U.S. Supreme Court

SCOTUS to hear age-bias case of fired assistant AG; issue is right to bypass federal law


The U.S. Supreme Court agreed Monday to decide whether an assistant Illinois attorney general who lost his job at the age of 61 can sue for a violation of the equal protection clause under Section 1983.

The Illinois attorney general argues the Age Discrimination in Employment Act is the exclusive remedy and former employee Harvey Levin cannot bypass the law, SCOTUSblog and United Press International report. Levin, who was hired at the age of 55 in 2000, was fired along with 11 other lawyers in 2006, according to the cert petition (PDF).

The issue of whether the ADEA displaces Section 1983 claims by state and local government workers is “an important and frequently recurring question over which the lower federal courts are hopelessly divided,” the cert petition says.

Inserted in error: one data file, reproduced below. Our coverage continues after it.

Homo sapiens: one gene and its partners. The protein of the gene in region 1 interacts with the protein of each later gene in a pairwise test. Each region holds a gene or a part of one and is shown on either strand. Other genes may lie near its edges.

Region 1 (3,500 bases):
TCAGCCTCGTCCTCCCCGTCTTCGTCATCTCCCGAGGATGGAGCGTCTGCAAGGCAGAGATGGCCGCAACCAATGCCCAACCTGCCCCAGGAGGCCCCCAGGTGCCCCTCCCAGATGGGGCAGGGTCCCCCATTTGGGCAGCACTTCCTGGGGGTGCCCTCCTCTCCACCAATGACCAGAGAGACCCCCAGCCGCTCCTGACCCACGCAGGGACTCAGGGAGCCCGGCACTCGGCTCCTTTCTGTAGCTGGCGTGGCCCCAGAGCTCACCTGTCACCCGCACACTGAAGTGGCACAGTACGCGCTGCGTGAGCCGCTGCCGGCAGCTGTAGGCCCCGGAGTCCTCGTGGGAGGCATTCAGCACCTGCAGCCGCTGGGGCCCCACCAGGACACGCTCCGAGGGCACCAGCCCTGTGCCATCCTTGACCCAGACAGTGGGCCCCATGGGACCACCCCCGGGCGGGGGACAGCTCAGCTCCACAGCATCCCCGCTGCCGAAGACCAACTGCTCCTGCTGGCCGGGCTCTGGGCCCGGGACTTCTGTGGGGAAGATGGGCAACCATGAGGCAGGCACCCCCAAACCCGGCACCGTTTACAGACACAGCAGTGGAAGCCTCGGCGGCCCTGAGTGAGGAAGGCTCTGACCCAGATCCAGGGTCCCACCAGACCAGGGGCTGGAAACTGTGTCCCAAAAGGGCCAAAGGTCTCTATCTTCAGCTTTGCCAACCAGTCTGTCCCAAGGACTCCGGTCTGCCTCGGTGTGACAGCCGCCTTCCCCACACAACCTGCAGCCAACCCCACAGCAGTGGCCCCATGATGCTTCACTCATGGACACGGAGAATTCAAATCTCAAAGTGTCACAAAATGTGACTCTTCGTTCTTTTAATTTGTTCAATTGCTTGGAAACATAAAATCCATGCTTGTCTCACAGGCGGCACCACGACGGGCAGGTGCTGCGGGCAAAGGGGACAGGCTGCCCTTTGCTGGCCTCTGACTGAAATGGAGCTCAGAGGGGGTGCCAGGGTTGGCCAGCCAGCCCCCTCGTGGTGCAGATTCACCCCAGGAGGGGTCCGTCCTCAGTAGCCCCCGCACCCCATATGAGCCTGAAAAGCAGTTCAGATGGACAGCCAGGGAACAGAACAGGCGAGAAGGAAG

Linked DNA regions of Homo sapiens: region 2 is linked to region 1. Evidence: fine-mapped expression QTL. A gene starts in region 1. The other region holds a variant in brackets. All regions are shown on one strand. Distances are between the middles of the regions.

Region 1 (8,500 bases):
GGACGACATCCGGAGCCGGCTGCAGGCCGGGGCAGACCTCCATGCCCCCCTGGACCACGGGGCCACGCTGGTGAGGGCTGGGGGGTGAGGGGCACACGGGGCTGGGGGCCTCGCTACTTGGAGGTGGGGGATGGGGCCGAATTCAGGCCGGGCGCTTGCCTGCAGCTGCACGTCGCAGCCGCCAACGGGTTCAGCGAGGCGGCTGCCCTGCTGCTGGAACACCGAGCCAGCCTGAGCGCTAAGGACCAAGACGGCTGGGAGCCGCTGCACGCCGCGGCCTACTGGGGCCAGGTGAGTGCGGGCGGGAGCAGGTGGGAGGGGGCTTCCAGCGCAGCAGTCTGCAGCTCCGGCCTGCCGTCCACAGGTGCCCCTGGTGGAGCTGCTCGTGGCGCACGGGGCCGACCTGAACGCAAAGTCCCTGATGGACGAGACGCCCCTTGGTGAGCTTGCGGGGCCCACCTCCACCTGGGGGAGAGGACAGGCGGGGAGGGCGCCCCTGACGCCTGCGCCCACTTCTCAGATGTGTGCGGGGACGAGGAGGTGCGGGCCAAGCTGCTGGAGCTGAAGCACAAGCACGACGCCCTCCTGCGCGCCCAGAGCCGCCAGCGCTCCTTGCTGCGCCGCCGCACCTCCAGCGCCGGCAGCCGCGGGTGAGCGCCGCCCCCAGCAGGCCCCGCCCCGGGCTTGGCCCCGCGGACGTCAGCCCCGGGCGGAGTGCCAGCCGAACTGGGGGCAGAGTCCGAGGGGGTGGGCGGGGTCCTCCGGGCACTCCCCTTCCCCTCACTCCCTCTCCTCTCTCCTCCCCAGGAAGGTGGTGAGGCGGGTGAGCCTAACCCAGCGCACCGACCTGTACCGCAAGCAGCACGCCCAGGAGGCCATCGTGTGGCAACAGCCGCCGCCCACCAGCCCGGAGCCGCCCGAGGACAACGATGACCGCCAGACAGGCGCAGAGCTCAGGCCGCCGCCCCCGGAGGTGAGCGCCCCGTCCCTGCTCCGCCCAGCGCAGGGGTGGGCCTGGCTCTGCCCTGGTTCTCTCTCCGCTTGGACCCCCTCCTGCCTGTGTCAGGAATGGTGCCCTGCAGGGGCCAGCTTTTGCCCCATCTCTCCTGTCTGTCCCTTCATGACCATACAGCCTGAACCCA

SCOTUSblog cites one benefit of suing for the constitutional violation: A worker suing under the Constitution does not have to first go through a conciliation process with the U.S. Equal Employment Opportunity Commission. In addition, punitive damages are available under Section 1983, but not under the ADEA, according to the cert petition.

Previous:
Jury convicts ex-prosecutor accused of operating law firm as racketeering enterprise

Next:
Former finance chief pleads guilty in embezzlement of $730K from DC law firm


We welcome your comments, but please adhere to our comment policy. Flag comment for moderator.

Leave a comment
Your screen name.
Your email address.